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 A046932 a(n) = period of x^n + x + 1 over GF(2), i.e., the smallest integer m>0 such that x^n + x + 1 divides x^m + 1 over GF(2). 7

%I

%S 1,3,7,15,21,63,127,63,73,889,1533,3255,7905,11811,32767,255,273,

%T 253921,413385,761763,5461,4194303,2088705,2097151,10961685,298935,

%U 125829105,17895697,402653181,10845877,2097151,1023,1057,255652815,3681400539

%N a(n) = period of x^n + x + 1 over GF(2), i.e., the smallest integer m>0 such that x^n + x + 1 divides x^m + 1 over GF(2).

%C Also, the multiplicative order of x modulo the polynomial x^n + x + 1 (or its reciprocal x^n + x^(n-1) + 1) over GF(2).

%C For n>1, let S_0 = 11...1 (n times) and S_{i+1} be formed by applying D to last n bits of S_i and appending result to S_i, where D is the first difference modulo 2 (e.g., a,b,c,d,e -> a+b,b+c,c+d,d+e). The period of the resulting infinite string is a(n). E.g., n=4 produces 1111000100110101111..., so a(4) = 15.

%C Also, the sequence can be constructed in the same way as A112683, but using the recurrence x(i) = 2*x(i-1)^2 + 2*x(i-1) + 2*x(i-n)^2 + 2*x(i-n) mod 3.

%C From _Ben Branman_, Aug 12 2010: (Start)

%C Additionally, the pseudorandom binary sequence determined by the recursion

%C If x<n+1, then f(x)=1. If x>n, f(x)=f(x-1) XOR f(x-n).

%C The resulting sequence f(x) has period a(n).

%C For example, if n=4, then the sequence f(x) is has period 15: 1, 1, 1, 1, 0, 1, 0, 1, 1, 0, 0, 1, 0, 0, 0

%C so a(4)=15. (End)

%H Max Alekseyev, <a href="/A046932/b046932.txt">Table of n, a(n) for n = 1..1223</a>

%H L. Bartholdi, <a href="http://arXiv.org/abs/math.CO/9910056">Lamps, Factorizations and Finite Fields</a>, Amer. Math. Monthly (2000), 107(5), 429-436.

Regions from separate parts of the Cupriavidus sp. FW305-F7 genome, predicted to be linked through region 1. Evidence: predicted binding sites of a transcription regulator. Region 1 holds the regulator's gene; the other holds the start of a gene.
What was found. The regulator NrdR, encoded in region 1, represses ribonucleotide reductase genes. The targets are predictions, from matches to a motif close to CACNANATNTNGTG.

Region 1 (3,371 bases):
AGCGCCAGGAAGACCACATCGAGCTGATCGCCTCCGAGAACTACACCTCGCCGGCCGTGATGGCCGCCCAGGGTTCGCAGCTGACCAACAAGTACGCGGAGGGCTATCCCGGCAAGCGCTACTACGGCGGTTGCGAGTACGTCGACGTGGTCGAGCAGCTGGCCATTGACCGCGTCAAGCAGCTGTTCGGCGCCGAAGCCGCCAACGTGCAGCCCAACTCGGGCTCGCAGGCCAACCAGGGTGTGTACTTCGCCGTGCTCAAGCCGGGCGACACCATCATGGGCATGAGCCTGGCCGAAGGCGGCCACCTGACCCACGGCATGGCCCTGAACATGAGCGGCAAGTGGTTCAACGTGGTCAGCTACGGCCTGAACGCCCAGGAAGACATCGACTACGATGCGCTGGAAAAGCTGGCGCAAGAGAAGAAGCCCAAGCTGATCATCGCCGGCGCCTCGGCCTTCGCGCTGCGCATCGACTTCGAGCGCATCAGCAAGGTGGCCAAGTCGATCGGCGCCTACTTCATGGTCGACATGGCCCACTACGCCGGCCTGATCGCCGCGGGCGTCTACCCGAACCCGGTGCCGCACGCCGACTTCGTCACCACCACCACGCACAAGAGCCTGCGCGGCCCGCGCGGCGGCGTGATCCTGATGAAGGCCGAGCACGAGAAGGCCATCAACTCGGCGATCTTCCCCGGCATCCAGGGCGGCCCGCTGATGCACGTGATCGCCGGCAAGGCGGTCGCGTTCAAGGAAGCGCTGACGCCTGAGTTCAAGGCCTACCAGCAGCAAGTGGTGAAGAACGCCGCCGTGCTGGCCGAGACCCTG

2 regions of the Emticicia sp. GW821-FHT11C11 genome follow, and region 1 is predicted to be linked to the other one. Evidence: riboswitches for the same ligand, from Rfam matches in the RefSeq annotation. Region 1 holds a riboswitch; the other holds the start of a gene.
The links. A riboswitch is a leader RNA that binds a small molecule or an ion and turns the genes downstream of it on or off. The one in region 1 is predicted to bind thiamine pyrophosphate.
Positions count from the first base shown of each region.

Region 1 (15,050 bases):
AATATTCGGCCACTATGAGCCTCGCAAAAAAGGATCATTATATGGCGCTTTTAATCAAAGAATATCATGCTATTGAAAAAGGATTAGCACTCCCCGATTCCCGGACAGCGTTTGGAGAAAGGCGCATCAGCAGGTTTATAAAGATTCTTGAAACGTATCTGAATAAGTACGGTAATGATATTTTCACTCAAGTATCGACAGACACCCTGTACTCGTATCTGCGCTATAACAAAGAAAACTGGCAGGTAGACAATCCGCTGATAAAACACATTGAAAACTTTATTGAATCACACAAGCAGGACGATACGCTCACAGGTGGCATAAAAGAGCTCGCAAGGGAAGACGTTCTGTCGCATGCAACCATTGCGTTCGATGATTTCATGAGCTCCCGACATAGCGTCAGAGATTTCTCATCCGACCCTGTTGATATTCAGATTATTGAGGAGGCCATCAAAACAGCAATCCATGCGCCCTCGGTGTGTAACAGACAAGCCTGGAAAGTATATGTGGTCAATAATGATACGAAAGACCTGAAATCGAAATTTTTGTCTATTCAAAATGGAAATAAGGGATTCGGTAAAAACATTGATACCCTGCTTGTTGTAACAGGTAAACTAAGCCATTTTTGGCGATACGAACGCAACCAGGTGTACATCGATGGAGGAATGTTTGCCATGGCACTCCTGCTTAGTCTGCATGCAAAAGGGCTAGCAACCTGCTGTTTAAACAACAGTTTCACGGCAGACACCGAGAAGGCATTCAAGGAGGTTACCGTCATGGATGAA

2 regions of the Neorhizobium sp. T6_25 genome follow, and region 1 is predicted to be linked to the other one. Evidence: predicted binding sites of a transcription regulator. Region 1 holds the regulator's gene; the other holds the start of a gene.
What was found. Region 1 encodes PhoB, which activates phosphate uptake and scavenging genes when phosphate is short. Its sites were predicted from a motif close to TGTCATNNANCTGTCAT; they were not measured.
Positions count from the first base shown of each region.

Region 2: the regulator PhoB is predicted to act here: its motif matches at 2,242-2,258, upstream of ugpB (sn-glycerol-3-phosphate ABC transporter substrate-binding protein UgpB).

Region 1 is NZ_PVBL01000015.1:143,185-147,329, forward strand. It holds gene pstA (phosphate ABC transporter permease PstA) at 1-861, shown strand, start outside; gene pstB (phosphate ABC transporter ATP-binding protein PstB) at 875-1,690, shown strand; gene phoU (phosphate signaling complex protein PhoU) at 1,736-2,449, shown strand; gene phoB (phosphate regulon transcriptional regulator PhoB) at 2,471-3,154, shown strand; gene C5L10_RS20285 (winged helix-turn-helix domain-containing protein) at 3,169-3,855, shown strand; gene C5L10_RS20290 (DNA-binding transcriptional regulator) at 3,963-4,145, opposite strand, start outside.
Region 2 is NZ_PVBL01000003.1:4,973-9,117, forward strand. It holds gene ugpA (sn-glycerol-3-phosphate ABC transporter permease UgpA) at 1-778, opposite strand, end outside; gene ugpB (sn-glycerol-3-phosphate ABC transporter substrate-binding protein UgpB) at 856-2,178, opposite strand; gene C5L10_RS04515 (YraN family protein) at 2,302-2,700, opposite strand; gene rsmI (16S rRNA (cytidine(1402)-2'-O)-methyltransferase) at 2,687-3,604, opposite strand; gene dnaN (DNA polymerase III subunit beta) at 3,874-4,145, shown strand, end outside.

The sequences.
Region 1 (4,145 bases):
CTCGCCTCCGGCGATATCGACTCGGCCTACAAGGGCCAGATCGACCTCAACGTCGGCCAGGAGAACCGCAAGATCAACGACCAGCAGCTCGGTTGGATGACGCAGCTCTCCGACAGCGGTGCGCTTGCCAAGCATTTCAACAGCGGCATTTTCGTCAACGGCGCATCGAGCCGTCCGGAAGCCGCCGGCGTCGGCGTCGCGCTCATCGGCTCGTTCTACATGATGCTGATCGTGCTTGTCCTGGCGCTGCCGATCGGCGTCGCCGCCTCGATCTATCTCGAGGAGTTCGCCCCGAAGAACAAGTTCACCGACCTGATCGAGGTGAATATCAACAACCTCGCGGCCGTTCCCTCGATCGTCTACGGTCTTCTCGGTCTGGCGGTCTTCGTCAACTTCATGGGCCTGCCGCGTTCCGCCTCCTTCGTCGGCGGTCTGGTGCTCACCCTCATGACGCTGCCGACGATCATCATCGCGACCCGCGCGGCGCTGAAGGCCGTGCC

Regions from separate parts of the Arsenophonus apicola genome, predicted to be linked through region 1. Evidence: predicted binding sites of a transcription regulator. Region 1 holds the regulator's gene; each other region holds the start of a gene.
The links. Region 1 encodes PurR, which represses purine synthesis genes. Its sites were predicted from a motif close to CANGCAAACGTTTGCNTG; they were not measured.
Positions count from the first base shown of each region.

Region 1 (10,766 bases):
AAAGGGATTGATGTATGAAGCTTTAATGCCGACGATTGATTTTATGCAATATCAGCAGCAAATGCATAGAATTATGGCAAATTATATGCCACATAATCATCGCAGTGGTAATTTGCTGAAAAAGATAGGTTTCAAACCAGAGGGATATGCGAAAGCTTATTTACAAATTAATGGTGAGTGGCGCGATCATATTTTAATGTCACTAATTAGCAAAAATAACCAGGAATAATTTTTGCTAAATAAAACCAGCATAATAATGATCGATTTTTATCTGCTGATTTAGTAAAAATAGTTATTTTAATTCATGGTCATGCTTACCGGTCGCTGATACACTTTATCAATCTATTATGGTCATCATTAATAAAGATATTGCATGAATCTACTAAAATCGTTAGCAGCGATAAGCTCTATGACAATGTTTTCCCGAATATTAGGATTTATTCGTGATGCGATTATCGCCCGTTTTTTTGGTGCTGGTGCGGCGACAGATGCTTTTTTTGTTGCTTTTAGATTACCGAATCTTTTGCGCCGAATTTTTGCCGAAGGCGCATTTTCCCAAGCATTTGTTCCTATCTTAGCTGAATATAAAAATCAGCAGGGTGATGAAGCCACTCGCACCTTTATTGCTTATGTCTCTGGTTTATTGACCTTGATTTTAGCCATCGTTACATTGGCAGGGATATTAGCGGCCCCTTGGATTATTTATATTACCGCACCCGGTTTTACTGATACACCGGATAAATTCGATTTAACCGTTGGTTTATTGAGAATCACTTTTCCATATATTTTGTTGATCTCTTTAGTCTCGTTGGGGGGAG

%H Steven R. Finch, <a href="http://www.people.fas.harvard.edu/~sfinch/csolve/seqmod3.pdf">Periodicity in Sequences Mod 3</a> [Broken link]

%H Steven R. Finch, <a href="https://web.archive.org/web/20150911081920/http://www.people.fas.harvard.edu/~sfinch/csolve/seqmod3.pdf">Periodicity in Sequences Mod 3</a> [From the Wayback machine]

%H International Math Olympiad, <a href="http://www.artofproblemsolving.com/Forum/viewtopic.php?t=62190">Problem 6, 1993</a>.

%H <a href="/index/Tri#trinomial">Index entries for sequences related to trinomials over GF(2)</a>

%F a(2^k) = 2^(2*k) - 1.

%F a(2^k + 1) = 2^(2*k) + 2^k + 1.

%F Conjecture: a(2^k - 1) = 2^a(k) - 1. [See Bartholdi, 2000]

%F More general conjecture: a( (2^(k*m) - 1) / (2^m-1) ) = (2^(a(k)*m) - 1) / (2^m-1). For m=1, it would imply Bartholdi conjecture. - _Max Alekseyev_, Oct 21 2011

%t (* This program is not suitable to compute a large number of terms. *)

%t a[n_] := Module[{f, ff}, f[x_] := f[x] = If[x<n+1, 1, f[x-1] ~BitXor~ f[x-n]]; ff = Array[f, 10^5]; FindTransientRepeat[ff, 2] // Last // Length]; Array[a, 15] (* _Jean-François Alcover_, Sep 10 2018, after _Ben Branman_ *)

%o (PARI) a(n) = {pola = Mod(1,2)*(x^n+x+1); m=1; ok = 0; until (ok, polb = Mod(1,2)*(x^m+1); if (type(polb/pola) == "t_POL", ok = 1; break;); if (!ok, m++);); return (m);} \\ _Michel Marcus_, May 20 2013

%Y Cf. A010760, A055061, A073639, A100730, A112683.

%K nonn,easy,nice

%O 1,2

%A _Russell Walsmith_

%E More terms from _Dean Hickerson_

%E Entry revised and b-file supplied by _Max Alekseyev_, Mar 14 2008

%E b-file extended by _Max Alekseyev_, Nov 15 2014; Aug 17 2015

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Last modified November 15 09:03 EST 2019. Contains 329144 sequences. (Running on oeis4.)